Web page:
Cal Day welcomes students from 35 Oakland elementary schools
on April 24, 2018
Josiah Walton, a 9-year-old student who attends Carl B. Munck Elementary School in Oakland, told his mom as he woke up on Sunday morning,“Mom, today is the morning. We have to go!” His mom, Misty Walton, responded: “I already know we are going!” They were excited to join UC Berkeley’s Cal Day event, a day for prospective students of all ages to come tour the campus. She said her son has been waiting for the day, saying things like, “We have three days until we go” and “We have two days until we go.”
Misty Walton had been to campus before, because she has family members who are employees at the university—but she has never had chance to tour the place with her son. “It’s super big,” said Josiah, after arriving at the campus. “I want to know how big. Miles or whatever—all of it!” Josiah said that he wants to take all of the language classes that the university has, such as Spanish and French courses. “He asked me today, ‘How many language classes do you think they have?’” his mother said. “I told him, ‘You can always ask them.’ There’s a lot of things he wants to do.”
The tour was arranged by the Oakland Promise, a partnership between the Oakland Unified School District, the city, and other organizations, which has a goal of ensuring that every child in Oakland graduates high school with the expectations, resources and skills to complete college and be successful in his or her career. The organization runs a “Kindergarten to College (K2C) program,” which supports young children in attending college in the future. “A big part of our program is fostering a college-going culture,” said Mary Padden, a K2C project director at the Oakland Promise. “So, really a visit is something that’s tangible for students. It makes college more real. It’s also a great opportunity for parents to see this amazing university.”
The Oakland Promise had reserved the Heart Field Annex courtyard at UC Berkeley to host students and their families from 35 Oakland elementary schools. More than 700 people joined the tour that day. Once the families checked in, they received campus maps and were matched with tour guides who were UC Berkeley students or alumni. They were also given handouts that contained some examples of questions to ask their tour guides, such as “What is like being a college student or former college student?” “How are you covering the cost for college?” and “What are the admission requirements?”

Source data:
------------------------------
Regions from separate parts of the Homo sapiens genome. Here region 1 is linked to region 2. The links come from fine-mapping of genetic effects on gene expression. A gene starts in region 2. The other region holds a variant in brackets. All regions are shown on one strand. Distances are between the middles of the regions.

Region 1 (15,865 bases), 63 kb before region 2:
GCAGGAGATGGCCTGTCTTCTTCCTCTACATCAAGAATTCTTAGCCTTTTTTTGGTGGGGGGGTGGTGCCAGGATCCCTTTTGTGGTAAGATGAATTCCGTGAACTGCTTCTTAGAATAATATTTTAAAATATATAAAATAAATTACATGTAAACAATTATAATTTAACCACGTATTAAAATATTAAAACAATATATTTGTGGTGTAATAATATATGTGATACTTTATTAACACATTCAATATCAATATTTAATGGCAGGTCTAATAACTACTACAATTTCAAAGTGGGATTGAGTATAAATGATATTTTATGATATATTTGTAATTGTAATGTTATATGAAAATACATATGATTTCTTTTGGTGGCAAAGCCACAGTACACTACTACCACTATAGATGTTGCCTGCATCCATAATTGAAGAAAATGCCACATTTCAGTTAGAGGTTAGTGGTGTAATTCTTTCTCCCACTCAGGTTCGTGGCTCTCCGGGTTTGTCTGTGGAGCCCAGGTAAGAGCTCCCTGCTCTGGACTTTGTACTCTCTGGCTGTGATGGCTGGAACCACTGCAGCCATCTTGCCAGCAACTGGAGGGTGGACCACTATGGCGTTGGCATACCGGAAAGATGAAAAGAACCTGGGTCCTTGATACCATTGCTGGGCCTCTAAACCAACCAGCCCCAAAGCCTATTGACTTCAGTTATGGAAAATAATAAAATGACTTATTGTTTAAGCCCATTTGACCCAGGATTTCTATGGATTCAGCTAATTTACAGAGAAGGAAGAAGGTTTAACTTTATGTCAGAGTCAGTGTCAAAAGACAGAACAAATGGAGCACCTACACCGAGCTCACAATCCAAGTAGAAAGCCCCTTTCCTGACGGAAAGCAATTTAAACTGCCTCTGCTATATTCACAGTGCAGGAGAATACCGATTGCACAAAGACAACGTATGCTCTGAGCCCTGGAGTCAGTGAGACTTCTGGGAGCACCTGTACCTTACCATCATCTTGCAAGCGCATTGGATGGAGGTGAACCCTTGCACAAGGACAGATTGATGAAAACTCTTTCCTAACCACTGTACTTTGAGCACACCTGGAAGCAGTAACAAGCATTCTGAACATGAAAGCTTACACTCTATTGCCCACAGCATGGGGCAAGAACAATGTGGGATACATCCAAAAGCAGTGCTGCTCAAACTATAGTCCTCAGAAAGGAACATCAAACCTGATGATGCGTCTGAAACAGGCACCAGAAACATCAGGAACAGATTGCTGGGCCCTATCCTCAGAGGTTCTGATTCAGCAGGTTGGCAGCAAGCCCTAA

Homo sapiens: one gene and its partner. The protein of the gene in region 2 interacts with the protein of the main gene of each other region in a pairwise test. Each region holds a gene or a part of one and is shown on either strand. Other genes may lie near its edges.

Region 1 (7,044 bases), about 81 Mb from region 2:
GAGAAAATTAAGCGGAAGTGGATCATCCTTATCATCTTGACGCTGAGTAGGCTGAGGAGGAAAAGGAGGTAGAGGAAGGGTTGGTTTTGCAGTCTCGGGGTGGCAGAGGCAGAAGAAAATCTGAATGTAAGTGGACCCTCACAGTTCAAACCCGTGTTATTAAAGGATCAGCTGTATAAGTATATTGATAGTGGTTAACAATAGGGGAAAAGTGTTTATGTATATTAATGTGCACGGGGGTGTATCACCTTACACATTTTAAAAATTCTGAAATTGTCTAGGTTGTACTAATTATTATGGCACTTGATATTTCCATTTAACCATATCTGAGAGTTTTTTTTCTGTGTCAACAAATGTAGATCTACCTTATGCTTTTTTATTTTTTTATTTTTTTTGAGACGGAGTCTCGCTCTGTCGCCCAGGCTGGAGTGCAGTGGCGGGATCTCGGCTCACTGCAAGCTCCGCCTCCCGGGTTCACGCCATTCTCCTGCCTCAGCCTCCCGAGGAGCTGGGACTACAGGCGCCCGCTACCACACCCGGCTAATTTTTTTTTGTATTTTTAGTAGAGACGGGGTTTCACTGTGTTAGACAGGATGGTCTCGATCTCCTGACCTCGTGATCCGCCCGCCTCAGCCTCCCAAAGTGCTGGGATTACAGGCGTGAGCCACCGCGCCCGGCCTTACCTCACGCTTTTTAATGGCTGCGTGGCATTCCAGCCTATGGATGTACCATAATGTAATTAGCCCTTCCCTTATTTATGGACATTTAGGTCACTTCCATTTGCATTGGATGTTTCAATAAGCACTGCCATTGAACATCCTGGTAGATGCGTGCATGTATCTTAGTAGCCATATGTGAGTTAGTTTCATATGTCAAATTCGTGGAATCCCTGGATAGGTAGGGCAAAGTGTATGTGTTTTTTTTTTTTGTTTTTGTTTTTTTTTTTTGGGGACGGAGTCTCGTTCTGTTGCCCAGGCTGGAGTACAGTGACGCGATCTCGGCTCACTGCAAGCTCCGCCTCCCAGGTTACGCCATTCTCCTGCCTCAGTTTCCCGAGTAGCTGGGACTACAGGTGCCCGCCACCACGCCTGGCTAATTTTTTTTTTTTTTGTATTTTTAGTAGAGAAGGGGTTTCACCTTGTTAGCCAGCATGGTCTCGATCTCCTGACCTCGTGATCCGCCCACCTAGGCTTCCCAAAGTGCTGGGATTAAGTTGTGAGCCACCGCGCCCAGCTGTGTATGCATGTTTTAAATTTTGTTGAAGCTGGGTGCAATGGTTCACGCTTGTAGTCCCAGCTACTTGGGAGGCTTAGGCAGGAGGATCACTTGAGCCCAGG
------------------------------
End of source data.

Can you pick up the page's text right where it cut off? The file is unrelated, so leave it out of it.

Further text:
“A lot of parents, they never been to college tour—they don’t know what questions to ask,” said Lupe Cazares, the K2C coordinator at the Oakland Promise. “I know there’s a family that they never went to school. I can’t even imagine what their minds are going through right now as they are walking around the campus.” Cazares said that the Oakland Promise invited tour guides who speak languages other than English, such as Spanish, Arabic, Vietnamese, Cambodian and Chinese.
Vanessa Chen, a teacher at Think College Now Elementary School in Oakland, brought three families from her school to the tour. Chen had finished her undergraduate degree at UC Berkeley, so she guided the families through campus by herself. “We are going to the library. Where are we going?” she asked her students. “Library!” responded Jaden Lyons, a 9-year-old student at the school. Lyons said that he has been always excited about going to college because he can learn things and teach his friends. “I want to teach decimals and all kinds of hard stuff,” he said.
“It’s just a whole idea of introducing college to him at an early age, to get to see and experience what it’s like on a college campus,” said Pricilla Wilson, Lyon’s mom. “He can get a chance to see the different things going on.” Wilson said that touring a campus gets kids to pay more attention to college, because they get to see aspects of college life other than just going to classes. “If you just talk about schoolwork and stuff, it doesn’t really motivate them,” she said.
Many parents who came on the tour said that they enjoyed seeing their kids’ excitement. “I think my favorite part was seeing [my son] excited and happy about coming here,” said Janette Gutierrez, who toured with 5-year-old son, Julian Gomez. “I wish he could come to a 4-year school and have a career.” Julian said that “it was fun” to tour the campus and he wants to attend UC Berkeley. “I like seeing him here, and saying that he wants to come here,” added Gutierrez.
The Oakland Promise gives schools funds that they can use to foster a college-going culture in their school. Some schools used the funds to hire buses to travel to Berkeley. “Even though Berkeley isn’t that far [from Oakland], there’s transportation barriers to getting there,” said Ay’Anna Moody, the program Director at the Oakland Promise. “We alleviate many of those by providing transportation to UC Berkeley for all of the parents and students.”
David Silver, the director of education at the mayor’s office, encouraged each group of students and families to think about going to college—“not if, but when.” “We want our kids from all backgrounds expect that it’s not if they will go to college, but when they go to college,” said Silver. “We want college to be an expectation. We want to support them all the way through.”
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